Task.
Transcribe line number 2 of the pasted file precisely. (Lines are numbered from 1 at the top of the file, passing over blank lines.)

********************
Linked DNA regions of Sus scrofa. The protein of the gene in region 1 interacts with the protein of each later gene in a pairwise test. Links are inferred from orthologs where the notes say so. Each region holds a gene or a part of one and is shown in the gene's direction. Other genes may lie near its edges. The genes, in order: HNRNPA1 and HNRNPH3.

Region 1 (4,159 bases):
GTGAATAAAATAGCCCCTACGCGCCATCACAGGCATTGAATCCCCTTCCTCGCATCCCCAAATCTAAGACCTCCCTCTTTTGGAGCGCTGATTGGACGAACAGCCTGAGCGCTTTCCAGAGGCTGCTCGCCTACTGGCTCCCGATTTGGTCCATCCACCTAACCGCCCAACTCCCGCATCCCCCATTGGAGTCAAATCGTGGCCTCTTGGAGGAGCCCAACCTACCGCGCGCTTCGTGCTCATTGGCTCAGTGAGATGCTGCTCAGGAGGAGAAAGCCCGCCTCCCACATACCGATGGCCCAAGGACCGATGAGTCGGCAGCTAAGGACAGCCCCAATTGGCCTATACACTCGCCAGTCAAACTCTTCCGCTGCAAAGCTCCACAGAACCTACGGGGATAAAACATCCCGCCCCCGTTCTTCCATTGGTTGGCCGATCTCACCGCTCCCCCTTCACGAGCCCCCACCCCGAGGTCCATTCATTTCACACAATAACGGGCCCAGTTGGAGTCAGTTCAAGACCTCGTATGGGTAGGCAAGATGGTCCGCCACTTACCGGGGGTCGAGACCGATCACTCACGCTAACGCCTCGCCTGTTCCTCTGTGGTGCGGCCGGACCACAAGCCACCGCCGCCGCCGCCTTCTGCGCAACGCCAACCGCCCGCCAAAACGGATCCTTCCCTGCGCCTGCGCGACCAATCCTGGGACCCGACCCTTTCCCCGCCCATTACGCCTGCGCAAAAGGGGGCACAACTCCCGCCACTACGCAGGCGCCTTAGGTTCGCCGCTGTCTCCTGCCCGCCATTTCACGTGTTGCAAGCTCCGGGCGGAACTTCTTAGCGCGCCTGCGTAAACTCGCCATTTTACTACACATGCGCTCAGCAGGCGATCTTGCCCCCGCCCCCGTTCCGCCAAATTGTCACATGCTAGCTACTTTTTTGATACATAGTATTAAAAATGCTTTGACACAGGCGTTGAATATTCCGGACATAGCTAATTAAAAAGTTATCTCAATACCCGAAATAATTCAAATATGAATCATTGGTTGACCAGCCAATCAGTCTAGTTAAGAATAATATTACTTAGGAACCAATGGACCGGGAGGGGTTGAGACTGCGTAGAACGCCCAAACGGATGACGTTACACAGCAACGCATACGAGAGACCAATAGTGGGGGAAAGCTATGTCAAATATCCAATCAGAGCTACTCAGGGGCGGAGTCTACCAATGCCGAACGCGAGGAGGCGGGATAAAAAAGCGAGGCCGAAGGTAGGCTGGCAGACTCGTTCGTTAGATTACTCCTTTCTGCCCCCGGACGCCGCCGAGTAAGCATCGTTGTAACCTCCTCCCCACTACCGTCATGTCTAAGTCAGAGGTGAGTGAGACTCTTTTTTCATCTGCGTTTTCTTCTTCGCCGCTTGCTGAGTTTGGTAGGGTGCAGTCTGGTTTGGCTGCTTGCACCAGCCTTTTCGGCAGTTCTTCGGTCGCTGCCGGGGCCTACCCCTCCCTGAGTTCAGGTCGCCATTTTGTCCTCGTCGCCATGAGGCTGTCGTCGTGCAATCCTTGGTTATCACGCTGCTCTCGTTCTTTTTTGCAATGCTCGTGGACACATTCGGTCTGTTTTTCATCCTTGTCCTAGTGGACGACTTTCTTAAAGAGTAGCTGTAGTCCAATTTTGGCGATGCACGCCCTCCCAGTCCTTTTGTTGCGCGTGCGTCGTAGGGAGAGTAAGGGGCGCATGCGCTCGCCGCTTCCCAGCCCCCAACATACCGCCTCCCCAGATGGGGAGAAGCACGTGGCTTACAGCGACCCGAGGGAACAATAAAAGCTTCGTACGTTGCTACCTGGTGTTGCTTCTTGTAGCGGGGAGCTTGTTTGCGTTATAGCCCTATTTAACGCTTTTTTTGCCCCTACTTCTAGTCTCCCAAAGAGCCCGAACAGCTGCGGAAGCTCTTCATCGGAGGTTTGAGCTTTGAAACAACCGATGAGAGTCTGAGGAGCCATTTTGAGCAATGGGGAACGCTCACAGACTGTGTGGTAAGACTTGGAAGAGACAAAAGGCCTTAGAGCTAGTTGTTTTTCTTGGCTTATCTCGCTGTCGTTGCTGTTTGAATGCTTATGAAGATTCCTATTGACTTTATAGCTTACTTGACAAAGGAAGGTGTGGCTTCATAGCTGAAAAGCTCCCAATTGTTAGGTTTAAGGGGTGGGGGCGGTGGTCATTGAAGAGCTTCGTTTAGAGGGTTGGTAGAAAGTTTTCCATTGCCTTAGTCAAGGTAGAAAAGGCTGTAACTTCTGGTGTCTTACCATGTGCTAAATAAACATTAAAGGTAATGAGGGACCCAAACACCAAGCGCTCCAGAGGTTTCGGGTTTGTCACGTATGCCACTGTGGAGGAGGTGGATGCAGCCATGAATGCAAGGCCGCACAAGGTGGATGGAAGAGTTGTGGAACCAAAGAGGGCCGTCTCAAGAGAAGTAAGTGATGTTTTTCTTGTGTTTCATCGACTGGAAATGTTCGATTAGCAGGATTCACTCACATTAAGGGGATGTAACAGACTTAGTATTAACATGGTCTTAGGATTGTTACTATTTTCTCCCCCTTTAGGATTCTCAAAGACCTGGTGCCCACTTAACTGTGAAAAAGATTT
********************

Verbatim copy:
Region 1 (4,159 bases):